On feedback

In the last few weeks many people have been posting comments on this blog about our current production of When She Danced, and I wanted to chime in with my thanks for sharing your thoughts.

It means so much to our entire company to hear feedback about our productions, even when it sometimes isn’t all praise. With every production our primary goal is to ignite some thought and dialogue, and we hope to encourage and foster that dialogue through a number of different avenues — by having one Company member or staff member present in our lobby at every performance to greet and talk with you; by hosting numerous post-show discussions and a Sunday Scholar Series for every production; through this blog; and also by sharing the contact info for me and other staff on our Web site and in various other places.

All of this is to underscore our eagerness to hear your thoughts and to chat about TimeLine’s work. Because this theatre and our productions cannot exist without you.

And through all of those avenues, we listen. And genuinely appreciate your feedback. Reading some of the comments posted here about When She Danced, it’s quite the mixed bag, ranging from the show being someone’s favorite TimeLine play ever to this being others’ least favorite.

The thing that I appreciate the most is the extent to which so many posts (or emails, or phone calls or conversations) are so thoughtful and thorough. That very fact gets me excited and makes me eager to engage in more discussion. As with all of our productions I usually get more than an earful of responses that often contradict one another, and we’re wise enough to not let the praising comments drown out the negative ones. I am always saddened to hear that parts (or all) of any play don’t connect with some people, and while I regularly (and happily) receive many positive comments about each show, I also acknowledge that there are always — always — very different opinions, even about our biggest “hit” shows.  I assure you that all of those opinions are considered and weighed by not only me but also by our team of Company members who work together to select our programming.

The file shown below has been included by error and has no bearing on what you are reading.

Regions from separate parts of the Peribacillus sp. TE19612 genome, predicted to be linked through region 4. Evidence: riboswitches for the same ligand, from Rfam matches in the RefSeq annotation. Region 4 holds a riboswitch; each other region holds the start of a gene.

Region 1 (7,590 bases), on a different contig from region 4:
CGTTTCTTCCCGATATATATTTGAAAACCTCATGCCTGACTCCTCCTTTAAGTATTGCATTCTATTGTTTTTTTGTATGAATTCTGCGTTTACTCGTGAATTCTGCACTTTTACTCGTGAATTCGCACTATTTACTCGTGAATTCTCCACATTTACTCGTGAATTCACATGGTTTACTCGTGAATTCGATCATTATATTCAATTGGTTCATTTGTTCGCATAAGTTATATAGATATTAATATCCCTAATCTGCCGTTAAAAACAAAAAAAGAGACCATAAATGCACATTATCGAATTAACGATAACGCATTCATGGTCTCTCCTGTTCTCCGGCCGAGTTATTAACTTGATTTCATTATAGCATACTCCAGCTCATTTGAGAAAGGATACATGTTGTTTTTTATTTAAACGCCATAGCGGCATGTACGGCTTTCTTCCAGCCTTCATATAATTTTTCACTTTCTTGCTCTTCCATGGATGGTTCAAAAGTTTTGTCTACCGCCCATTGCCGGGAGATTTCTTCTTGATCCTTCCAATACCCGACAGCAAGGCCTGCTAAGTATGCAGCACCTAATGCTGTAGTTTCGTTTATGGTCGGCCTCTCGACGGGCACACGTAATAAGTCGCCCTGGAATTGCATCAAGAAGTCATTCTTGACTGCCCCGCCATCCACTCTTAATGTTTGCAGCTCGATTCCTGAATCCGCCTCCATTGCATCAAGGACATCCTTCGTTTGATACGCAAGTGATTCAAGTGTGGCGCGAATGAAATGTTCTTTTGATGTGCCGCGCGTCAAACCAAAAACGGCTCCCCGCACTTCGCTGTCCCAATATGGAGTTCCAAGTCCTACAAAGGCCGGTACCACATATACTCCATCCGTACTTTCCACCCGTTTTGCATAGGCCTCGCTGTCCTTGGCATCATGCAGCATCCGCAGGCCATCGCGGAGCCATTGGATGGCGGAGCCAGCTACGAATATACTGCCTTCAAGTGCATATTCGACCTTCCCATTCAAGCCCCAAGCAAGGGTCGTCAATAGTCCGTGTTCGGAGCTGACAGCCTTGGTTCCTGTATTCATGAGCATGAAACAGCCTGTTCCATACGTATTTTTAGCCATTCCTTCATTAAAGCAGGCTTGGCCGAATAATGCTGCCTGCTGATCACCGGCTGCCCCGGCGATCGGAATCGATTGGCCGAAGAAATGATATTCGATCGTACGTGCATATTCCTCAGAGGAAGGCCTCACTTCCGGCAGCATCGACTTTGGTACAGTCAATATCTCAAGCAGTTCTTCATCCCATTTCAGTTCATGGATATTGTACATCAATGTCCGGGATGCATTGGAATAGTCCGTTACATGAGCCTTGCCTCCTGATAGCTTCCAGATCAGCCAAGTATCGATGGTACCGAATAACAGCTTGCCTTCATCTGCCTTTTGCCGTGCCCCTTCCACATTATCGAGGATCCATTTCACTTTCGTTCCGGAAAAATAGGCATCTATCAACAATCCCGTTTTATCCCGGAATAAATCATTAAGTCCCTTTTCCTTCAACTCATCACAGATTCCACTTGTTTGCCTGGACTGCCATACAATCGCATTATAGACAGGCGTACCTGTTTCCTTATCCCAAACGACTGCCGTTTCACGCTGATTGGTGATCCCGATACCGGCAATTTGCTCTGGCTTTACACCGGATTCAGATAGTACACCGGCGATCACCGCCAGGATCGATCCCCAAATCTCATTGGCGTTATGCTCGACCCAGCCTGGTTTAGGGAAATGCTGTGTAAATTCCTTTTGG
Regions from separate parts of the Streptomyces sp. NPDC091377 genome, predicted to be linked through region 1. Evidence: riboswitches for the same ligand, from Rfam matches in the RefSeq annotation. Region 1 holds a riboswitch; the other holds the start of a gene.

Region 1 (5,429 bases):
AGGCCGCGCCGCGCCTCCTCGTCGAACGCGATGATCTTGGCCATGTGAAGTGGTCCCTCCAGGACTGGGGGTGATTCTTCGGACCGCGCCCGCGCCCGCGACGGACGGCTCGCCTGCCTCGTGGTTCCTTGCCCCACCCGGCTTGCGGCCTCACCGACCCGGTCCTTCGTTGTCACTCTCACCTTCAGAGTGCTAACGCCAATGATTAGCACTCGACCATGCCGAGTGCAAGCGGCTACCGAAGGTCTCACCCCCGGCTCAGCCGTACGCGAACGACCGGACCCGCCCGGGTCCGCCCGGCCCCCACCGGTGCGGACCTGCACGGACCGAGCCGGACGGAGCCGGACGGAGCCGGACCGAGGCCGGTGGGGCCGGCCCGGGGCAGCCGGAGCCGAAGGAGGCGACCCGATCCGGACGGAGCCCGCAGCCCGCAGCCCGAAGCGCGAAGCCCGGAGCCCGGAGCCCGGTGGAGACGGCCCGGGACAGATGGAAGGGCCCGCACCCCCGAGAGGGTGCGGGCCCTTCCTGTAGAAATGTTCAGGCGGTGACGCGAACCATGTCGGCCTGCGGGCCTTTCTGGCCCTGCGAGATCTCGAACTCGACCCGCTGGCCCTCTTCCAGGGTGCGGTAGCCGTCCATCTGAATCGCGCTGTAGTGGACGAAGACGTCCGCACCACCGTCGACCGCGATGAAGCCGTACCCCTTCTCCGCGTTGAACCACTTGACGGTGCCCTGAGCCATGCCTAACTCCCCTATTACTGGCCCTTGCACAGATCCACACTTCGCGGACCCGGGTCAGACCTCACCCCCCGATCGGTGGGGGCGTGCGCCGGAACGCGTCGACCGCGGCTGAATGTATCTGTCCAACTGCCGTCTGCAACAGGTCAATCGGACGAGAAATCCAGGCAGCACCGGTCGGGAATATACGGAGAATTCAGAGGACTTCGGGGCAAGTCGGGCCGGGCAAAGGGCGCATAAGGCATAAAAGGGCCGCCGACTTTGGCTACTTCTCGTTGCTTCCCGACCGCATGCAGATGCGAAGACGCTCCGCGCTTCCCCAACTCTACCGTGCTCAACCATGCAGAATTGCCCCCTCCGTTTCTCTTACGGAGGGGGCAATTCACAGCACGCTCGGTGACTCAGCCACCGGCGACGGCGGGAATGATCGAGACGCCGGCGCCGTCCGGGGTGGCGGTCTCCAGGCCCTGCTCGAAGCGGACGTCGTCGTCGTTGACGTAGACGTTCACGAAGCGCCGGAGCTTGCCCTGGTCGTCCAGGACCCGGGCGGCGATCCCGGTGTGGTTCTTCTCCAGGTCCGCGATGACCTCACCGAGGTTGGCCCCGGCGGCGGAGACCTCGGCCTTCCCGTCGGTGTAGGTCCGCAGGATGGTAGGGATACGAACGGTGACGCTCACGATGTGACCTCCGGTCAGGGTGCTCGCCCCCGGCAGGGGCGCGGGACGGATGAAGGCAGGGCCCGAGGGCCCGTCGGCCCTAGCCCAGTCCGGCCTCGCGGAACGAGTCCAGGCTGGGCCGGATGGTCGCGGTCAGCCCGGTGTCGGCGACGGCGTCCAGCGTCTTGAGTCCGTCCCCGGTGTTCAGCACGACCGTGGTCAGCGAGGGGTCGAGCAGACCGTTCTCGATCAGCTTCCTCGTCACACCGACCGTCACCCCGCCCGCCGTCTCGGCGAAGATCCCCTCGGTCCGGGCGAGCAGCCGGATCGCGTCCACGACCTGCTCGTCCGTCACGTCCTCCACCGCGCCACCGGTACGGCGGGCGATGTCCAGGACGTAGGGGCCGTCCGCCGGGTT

So I really just wanted to say, once again, thanks for sharing your thoughts. Thanks for caring so much about TimeLine’s work and giving and participating in what that work is. It means the world to us. And we’re always all ears to what you’ve got to say.

On behalf of all of my fellow Company members, we are deeply grateful for and humbled by your support of TimeLine – both on a show-by-show basis and also in our larger body of work. We’re blessed to get to share four different stories with you every year, and I look forward to seeing you back here for the rest of our season to continue an ongoing dialogue.

Happy Holidays to you and yours!

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  1. Merrill Hoyt

    Sets and acting were, as usual, exceptional.. Amazing that your usual is exceptional. The play did not appear to me to be a play. It was a day in the life of a rather odd historical figure who had odd friends, few who spoke a common language. For reasons I cannot fathom, the performance held my attention, though I continue to not perceive it as a play.